Friday 30 September 2016

Fifth seed Rafa Nadal dumped out of Australian Open

Tom Allnutt

Published 19/01/2016 | 08:28

Spain's Rafael Nadal reacts during his first round match against Spain's Fernando Verdasco
Spain's Rafael Nadal reacts during his first round match against Spain's Fernando Verdasco
Rafael Nadal is consoled by compatriot Fernando Verdasco after his first round loss at the Australian Open

Rafael Nadal bowed out in the Australian Open first round as fellow Spaniard Fernando Verdasco came from behind to win 7-6 (8/6), 4-6 3-6 7-6 (7/4) 6-2.

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Nadal led by two sets to one and then 2-0 in the decider in Rod Laver Arena but Verdasco came roaring back, unleashing an incredible 90 winners on route to a superb victory.

The world number 45 will now face Israel's Dudi Sela in round two, while Nadal exits a third consecutive grand slam in the first week.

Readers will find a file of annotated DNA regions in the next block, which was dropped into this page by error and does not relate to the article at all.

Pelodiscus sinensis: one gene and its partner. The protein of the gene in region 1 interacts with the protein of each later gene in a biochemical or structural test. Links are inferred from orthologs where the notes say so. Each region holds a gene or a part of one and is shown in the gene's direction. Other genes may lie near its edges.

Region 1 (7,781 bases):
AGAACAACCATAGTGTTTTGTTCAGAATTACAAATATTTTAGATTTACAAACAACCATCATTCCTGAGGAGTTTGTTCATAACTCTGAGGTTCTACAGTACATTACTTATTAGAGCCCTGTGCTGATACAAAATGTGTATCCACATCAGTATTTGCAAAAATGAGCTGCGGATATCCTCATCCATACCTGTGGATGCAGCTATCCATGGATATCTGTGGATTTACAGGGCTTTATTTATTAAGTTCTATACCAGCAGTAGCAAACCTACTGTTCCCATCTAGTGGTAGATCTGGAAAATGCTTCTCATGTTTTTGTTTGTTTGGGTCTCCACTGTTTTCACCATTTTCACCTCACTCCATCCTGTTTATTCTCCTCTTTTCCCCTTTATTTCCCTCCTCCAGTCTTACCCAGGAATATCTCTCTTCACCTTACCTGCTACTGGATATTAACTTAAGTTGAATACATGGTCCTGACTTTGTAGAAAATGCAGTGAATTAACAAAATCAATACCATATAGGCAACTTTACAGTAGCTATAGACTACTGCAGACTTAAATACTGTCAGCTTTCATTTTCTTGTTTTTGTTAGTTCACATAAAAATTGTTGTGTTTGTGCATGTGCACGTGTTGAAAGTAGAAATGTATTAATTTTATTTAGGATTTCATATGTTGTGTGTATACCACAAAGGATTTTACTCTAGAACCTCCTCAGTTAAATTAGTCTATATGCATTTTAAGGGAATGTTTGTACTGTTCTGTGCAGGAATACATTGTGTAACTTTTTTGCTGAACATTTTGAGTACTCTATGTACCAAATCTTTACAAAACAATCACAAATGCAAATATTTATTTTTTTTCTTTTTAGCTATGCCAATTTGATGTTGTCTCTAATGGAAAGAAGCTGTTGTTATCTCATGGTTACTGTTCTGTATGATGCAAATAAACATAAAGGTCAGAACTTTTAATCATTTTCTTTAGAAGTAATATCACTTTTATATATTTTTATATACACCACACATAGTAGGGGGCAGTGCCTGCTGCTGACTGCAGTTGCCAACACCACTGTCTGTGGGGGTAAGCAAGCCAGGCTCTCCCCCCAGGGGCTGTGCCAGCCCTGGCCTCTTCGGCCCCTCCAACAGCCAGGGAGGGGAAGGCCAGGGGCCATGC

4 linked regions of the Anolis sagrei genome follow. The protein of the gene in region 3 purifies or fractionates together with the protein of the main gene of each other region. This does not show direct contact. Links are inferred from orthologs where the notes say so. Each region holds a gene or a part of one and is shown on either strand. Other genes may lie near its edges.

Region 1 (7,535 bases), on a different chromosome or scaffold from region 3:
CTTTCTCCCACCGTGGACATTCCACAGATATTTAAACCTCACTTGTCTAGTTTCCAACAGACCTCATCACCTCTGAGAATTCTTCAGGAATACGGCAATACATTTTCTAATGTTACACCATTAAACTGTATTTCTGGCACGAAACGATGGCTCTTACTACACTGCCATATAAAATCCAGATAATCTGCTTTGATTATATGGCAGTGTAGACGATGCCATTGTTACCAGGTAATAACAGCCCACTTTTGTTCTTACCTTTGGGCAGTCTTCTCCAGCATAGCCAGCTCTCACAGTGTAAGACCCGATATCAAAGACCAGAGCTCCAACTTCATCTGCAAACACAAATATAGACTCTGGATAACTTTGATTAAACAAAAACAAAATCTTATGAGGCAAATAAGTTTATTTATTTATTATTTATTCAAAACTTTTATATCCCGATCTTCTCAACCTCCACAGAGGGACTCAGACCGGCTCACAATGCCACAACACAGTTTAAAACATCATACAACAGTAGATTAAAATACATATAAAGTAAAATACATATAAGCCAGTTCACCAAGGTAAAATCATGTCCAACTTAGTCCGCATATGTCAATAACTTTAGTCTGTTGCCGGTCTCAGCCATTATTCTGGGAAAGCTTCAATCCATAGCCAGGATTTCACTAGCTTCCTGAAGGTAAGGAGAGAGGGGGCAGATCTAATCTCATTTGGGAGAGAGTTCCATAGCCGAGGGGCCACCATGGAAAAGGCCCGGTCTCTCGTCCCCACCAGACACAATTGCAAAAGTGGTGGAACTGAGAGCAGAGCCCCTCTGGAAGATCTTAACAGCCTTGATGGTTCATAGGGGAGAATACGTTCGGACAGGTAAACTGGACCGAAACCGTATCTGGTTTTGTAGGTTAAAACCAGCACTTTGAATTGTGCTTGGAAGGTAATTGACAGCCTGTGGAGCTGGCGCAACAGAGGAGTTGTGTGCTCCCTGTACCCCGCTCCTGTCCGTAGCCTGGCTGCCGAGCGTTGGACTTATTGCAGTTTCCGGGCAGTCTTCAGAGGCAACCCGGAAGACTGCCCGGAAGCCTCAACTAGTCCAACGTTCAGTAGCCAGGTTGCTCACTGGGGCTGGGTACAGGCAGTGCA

"I played unbelievable in the fifth set from after the break he made against me," Verdasco said.

"I just started hitting winners - I don't know how. I was closing my eyes and everything was coming in."

Nadal overcame Verdasco in a momentous five-setter in the Australian Open semi-finals six years ago, but few expected a similar battle with Verdasco now 32 and with his best days behind him.

Nadal, though, is not the powerhouse presence he once was, having crashed out in the second round at Wimbledon last year and US Open third round.

There had been signs of a revival in recent weeks but the 14-time major champion was simply unable to cope with Verdasco's superior baseline hitting, which yielded 90 winners - 41 of them forehands - to Nadal's 37.

A double fault at 6-6 in the first-set tie-break was enough to give Verdasco an early lead, but Nadal looked to have ridden the storm when he clinched the next two sets - the first following a thrilling rally, which ended with Nadal roaring and pumping his fists.

However, Verdasco refused to lie down, cranking up the power on his forehand and nicking the fourth set to force a decider.

Again Nadal edged ahead with an early break in the fifth, but it was Verdasco who strung together six games in a row, including two breaks of serve, to seal victory in four hours and 41 minutes.

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